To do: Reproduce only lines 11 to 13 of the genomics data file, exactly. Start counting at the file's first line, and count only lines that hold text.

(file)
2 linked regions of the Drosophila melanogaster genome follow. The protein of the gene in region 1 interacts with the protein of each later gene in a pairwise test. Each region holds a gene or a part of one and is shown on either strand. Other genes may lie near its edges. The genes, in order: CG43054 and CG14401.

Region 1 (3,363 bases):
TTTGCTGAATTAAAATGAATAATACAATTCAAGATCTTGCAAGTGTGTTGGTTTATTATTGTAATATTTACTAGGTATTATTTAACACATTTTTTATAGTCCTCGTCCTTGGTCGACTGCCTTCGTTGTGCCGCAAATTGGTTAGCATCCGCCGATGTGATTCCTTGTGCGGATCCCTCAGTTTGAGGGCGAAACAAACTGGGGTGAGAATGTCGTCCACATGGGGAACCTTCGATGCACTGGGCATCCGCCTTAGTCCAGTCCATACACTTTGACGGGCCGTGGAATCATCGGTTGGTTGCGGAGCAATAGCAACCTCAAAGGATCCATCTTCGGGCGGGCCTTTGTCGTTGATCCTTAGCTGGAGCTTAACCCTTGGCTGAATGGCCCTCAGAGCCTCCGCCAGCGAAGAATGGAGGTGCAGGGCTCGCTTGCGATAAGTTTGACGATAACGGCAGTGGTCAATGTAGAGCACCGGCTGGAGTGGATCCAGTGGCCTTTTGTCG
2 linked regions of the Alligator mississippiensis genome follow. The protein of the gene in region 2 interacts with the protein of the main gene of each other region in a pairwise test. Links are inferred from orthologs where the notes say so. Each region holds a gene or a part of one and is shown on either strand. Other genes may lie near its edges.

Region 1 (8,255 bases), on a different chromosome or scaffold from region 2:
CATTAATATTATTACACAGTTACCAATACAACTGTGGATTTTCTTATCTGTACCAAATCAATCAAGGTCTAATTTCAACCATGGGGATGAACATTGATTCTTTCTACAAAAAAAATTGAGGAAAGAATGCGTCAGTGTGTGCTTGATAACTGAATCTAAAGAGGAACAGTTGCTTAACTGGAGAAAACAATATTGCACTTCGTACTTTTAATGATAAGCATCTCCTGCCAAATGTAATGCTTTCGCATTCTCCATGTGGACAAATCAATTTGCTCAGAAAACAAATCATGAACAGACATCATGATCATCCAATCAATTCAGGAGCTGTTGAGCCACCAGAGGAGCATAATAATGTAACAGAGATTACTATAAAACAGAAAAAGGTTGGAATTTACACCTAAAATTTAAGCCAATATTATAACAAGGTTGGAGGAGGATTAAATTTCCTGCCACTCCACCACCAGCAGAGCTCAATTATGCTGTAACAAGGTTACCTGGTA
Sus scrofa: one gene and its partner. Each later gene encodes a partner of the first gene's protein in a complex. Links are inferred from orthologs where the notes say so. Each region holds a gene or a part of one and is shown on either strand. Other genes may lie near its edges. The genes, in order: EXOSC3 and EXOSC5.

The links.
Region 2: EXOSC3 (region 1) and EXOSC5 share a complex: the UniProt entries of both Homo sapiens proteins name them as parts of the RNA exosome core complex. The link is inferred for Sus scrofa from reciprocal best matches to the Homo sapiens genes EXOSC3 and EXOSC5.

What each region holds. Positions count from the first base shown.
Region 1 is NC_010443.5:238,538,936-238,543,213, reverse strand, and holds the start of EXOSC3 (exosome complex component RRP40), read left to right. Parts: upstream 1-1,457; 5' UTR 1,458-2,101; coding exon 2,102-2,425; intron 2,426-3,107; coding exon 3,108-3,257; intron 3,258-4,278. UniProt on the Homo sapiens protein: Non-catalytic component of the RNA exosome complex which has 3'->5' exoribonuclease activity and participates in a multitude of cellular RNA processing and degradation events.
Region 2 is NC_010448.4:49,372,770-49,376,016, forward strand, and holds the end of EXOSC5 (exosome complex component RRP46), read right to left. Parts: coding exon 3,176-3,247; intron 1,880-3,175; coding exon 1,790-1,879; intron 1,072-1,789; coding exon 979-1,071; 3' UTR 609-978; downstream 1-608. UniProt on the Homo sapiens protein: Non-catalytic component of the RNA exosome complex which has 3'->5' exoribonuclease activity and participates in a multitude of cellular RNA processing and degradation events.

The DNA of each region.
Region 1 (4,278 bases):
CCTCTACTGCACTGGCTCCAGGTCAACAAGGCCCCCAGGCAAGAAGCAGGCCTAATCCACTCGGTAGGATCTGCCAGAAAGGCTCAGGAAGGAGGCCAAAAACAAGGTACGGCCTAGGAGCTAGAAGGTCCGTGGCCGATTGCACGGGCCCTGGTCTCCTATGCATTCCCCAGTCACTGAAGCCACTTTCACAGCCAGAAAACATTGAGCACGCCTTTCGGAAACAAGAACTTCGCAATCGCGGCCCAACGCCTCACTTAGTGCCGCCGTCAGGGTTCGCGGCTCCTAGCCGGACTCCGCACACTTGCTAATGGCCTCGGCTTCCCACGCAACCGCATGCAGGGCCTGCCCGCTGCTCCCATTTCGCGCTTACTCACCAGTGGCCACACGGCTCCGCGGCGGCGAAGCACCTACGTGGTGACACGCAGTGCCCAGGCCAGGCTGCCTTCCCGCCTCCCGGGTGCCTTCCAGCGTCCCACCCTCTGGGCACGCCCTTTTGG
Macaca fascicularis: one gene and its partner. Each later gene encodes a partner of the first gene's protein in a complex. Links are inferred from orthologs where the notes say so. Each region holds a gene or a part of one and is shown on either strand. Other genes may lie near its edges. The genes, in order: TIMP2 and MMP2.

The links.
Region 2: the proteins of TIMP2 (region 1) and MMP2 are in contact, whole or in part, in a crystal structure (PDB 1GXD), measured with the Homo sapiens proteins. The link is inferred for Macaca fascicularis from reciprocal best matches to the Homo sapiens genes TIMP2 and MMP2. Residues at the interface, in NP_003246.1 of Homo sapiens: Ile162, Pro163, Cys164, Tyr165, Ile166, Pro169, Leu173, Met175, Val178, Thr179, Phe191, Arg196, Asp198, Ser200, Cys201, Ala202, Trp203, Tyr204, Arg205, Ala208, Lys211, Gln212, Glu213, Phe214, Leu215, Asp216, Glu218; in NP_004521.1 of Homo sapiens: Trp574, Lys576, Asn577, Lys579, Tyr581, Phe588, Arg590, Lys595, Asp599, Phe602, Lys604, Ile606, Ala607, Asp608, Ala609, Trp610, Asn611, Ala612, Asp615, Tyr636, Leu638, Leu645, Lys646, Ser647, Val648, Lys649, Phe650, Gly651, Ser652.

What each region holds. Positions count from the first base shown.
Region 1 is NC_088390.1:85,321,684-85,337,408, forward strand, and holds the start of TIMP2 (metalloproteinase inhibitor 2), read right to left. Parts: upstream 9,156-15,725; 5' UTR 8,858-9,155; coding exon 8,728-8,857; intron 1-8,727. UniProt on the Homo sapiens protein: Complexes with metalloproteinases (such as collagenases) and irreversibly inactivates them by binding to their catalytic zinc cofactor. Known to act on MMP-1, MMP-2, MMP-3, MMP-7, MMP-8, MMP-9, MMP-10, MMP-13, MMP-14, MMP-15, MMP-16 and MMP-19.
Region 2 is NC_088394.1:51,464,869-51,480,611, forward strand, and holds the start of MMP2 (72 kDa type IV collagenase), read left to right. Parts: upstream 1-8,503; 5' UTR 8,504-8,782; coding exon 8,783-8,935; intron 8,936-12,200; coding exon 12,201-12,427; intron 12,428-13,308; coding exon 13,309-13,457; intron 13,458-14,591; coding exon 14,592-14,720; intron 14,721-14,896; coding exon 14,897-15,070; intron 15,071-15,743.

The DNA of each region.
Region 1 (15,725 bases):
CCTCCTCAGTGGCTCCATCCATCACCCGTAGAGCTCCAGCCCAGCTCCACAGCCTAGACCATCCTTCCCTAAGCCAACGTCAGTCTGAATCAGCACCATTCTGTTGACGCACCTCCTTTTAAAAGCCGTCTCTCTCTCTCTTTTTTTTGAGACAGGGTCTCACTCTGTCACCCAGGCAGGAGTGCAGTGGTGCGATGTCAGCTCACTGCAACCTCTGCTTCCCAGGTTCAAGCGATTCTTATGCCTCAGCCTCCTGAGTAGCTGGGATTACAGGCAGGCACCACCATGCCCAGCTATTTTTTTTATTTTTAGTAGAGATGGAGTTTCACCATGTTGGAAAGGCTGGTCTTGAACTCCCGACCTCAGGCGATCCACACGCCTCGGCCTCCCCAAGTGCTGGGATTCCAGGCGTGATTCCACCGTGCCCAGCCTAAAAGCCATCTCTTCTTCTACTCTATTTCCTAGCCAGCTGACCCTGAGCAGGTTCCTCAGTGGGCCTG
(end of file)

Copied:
Region 1 is NC_010443.5:238,538,936-238,543,213, reverse strand, and holds the start of EXOSC3 (exosome complex component RRP40), read left to right. Parts: upstream 1-1,457; 5' UTR 1,458-2,101; coding exon 2,102-2,425; intron 2,426-3,107; coding exon 3,108-3,257; intron 3,258-4,278. UniProt on the Homo sapiens protein: Non-catalytic component of the RNA exosome complex which has 3'->5' exoribonuclease activity and participates in a multitude of cellular RNA processing and degradation events.
Region 2 is NC_010448.4:49,372,770-49,376,016, forward strand, and holds the end of EXOSC5 (exosome complex component RRP46), read right to left. Parts: coding exon 3,176-3,247; intron 1,880-3,175; coding exon 1,790-1,879; intron 1,072-1,789; coding exon 979-1,071; 3' UTR 609-978; downstream 1-608. UniProt on the Homo sapiens protein: Non-catalytic component of the RNA exosome complex which has 3'->5' exoribonuclease activity and participates in a multitude of cellular RNA processing and degradation events.

The DNA of each region.